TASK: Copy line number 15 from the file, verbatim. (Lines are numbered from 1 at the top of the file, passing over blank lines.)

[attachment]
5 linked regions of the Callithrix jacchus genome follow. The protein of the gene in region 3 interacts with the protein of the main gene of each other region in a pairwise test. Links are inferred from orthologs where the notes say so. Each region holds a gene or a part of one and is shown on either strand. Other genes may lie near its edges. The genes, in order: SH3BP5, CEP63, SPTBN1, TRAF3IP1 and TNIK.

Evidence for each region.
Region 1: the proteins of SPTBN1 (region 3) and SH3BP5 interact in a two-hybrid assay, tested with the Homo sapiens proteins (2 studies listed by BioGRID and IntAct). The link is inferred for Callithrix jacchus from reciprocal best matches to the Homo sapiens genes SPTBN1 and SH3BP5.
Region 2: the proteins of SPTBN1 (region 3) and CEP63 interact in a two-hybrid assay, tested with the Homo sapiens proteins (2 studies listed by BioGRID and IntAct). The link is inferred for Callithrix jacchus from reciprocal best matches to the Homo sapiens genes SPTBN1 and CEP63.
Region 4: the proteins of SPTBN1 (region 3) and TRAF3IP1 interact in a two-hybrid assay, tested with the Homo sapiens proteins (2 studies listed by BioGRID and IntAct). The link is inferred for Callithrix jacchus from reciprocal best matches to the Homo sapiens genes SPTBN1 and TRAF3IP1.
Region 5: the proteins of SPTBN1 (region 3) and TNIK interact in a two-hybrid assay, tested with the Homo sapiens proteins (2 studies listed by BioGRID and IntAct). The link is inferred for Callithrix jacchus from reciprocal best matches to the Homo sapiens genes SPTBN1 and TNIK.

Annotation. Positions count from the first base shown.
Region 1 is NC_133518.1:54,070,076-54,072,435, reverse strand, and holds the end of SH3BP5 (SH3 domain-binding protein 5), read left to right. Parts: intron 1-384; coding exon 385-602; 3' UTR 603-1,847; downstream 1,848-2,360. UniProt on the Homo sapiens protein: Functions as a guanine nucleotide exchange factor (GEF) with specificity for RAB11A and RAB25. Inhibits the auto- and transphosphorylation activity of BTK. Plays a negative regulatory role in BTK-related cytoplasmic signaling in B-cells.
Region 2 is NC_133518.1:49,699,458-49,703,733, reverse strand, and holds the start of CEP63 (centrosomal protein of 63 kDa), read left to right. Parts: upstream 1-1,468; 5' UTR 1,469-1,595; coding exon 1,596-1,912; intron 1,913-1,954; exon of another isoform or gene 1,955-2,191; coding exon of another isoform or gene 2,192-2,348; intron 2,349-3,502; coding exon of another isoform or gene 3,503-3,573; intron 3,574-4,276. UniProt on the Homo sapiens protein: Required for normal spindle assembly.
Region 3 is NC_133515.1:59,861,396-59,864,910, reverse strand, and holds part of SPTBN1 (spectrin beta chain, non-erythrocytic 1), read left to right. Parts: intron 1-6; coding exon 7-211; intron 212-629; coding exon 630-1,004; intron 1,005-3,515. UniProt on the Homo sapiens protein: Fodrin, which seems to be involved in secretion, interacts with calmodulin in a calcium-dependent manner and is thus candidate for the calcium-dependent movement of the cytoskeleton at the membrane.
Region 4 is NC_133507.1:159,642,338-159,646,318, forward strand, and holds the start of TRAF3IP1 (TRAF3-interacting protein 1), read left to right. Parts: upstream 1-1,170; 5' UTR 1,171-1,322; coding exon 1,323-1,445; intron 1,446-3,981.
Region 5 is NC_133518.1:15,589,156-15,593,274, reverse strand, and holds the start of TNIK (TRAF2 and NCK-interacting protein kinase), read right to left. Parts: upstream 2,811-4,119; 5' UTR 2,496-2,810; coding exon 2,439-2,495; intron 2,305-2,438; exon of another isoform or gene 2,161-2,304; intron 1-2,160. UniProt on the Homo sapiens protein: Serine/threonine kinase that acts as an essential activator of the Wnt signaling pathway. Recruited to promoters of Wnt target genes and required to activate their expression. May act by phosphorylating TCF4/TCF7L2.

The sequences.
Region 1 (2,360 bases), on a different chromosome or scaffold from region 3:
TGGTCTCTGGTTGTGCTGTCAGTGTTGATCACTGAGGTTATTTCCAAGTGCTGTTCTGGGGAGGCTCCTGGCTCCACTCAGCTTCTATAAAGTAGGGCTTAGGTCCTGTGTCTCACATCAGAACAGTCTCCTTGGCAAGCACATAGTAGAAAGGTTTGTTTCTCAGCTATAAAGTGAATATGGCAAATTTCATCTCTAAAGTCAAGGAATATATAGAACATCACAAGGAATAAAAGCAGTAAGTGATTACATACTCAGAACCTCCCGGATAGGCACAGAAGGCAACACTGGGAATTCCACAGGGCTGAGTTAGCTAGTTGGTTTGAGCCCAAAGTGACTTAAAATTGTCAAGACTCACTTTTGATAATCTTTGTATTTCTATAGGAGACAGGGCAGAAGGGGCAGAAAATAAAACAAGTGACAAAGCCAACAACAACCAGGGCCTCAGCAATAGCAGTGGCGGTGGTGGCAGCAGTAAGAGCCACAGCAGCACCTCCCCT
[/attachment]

TGGTCTCTGGTTGTGCTGTCAGTGTTGATCACTGAGGTTATTTCCAAGTGCTGTTCTGGGGAGGCTCCTGGCTCCACTCAGCTTCTATAAAGTAGGGCTTAGGTCCTGTGTCTCACATCAGAACAGTCTCCTTGGCAAGCACATAGTAGAAAGGTTTGTTTCTCAGCTATAAAGTGAATATGGCAAATTTCATCTCTAAAGTCAAGGAATATATAGAACATCACAAGGAATAAAAGCAGTAAGTGATTACATACTCAGAACCTCCCGGATAGGCACAGAAGGCAACACTGGGAATTCCACAGGGCTGAGTTAGCTAGTTGGTTTGAGCCCAAAGTGACTTAAAATTGTCAAGACTCACTTTTGATAATCTTTGTATTTCTATAGGAGACAGGGCAGAAGGGGCAGAAAATAAAACAAGTGACAAAGCCAACAACAACCAGGGCCTCAGCAATAGCAGTGGCGGTGGTGGCAGCAGTAAGAGCCACAGCAGCACCTCCCCT